Porters’ Web site expanded its retailing from a local level to a national and, perhaps in the near-future, international level ” eliminating its dependency on Tahoe’s winters and slow-seasons, Chapman said.

“Traditionally in the Sierras, business doesn’t start until the snow flies,” Chapman said. “The plan is to get [the product] up online on the Internet as fast as possible and have people be able to buy it anywhere in the country, regardless of the snow in the Sierras.”

For an online business, there is no slow season unless you create one, Ames said.

Porters spent hundreds of thousands of dollars to go virtual, Chapman said. But, the company hopes its online business will eventually exceed in-store sales.

“Unfortunately, [e-commerce] is a building process,” Ames said. “If you look at any business that has been successful, it isn’t until the third or fourth year that things start to get successful”

But no matter how big they grow, Porters intends to maintain its local roots, Ames said.

“We definitely don’t want to disconnect ourselves from the stores because that really helps ourselves,” Ames said. “It’s not like we’re from Minnesota trying to sell our stuff; we’re actually in Tahoe.”

International, but local?

While Porters embraces its Tahoe identity, Walker rarely sells boats locally, which makes some wonder what the effect online businesses will have on the basin’s economy.

Going virtual could certainly strengthen individual businesses, but it may also cause a business to lose its physical connection with Tahoe, said Executive Director Kelly Atchley of the Tahoe City Downtown Association.

“My initial thought would be anything that improves the revenue stream for a business [would] contribute to its ability to stay here physically,” Atchley said in a phone interview.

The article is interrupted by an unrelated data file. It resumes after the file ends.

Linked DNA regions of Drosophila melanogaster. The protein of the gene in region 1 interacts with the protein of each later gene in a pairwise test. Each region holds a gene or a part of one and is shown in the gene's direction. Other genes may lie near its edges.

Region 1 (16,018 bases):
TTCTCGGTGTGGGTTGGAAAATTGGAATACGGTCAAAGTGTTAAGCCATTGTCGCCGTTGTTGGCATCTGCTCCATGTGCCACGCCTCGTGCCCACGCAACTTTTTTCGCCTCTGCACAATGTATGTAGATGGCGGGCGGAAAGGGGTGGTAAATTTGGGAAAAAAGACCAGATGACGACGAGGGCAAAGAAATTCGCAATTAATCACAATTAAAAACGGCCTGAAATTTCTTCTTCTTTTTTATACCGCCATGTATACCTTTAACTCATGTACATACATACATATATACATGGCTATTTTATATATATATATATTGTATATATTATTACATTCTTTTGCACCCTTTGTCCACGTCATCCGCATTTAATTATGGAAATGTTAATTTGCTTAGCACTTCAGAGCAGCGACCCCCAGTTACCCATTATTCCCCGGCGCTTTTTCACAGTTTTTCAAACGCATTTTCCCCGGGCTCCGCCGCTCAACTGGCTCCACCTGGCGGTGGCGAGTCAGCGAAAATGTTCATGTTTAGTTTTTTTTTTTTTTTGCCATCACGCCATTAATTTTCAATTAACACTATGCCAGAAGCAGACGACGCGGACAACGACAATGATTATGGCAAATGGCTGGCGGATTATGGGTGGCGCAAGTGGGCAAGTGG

While Tahoe City’s Gundy of Scandinavia, a local business since 1972, is about to go completely virtual, leaving vacant commercial space behind, David Polivy’s online business since 2003, Tahoe Mountain Sports, just opened a physical storefront in Kings Beach six weeks ago.

Gundy Owner Carol Rainville said business in Tahoe City is difficult, and she wanted to better address her customers, who are mostly tourists.

Customer demand drove Tahoe Mountain Sports owner Polivy to open the brick-and-mortar store, but his online customers are still the foundation of his business, he said.

“A business [that] is in the Tahoe Truckee area who is not pursuing a Web site is going to have a much harder time making it,” Polivy said. “The way our economy works with a seasonal economic model, where we have big spikes and dips ” the online part of the business really helps to flatten that out.”

While Porters embraces its Tahoe identity, Walker rarely sells boats locally, which makes some wonder what the effect online businesses will have on the basin’s economy.

Going virtual could certainly strengthen individual businesses, but it may also cause a business to lose its physical connection with Tahoe, said Executive Director Kelly Atchley of the Tahoe City Downtown Association.

“My initial thought would be anything that improves the revenue stream for a business [would] contribute to its ability to stay here physically,” Atchley said in a phone interview.

While Tahoe City’s Gundy of Scandinavia, a local business since 1972, is about to go completely virtual, leaving vacant commercial space behind, David Polivy’s online business since 2003, Tahoe Mountain Sports, just opened a physical storefront in Kings Beach six weeks ago.

Gundy Owner Carol Rainville said business in Tahoe City is difficult, and she wanted to better address her customers, who are mostly tourists.

Customer demand drove Tahoe Mountain Sports owner Polivy to open the brick-and-mortar store, but his online customers are still the foundation of his business, he said.

“A business [that] is in the Tahoe Truckee area who is not pursuing a Web site is going to have a much harder time making it,” Polivy said. “The way our economy works with a seasonal economic model, where we have big spikes and dips ” the online part of the business really helps to flatten that out.”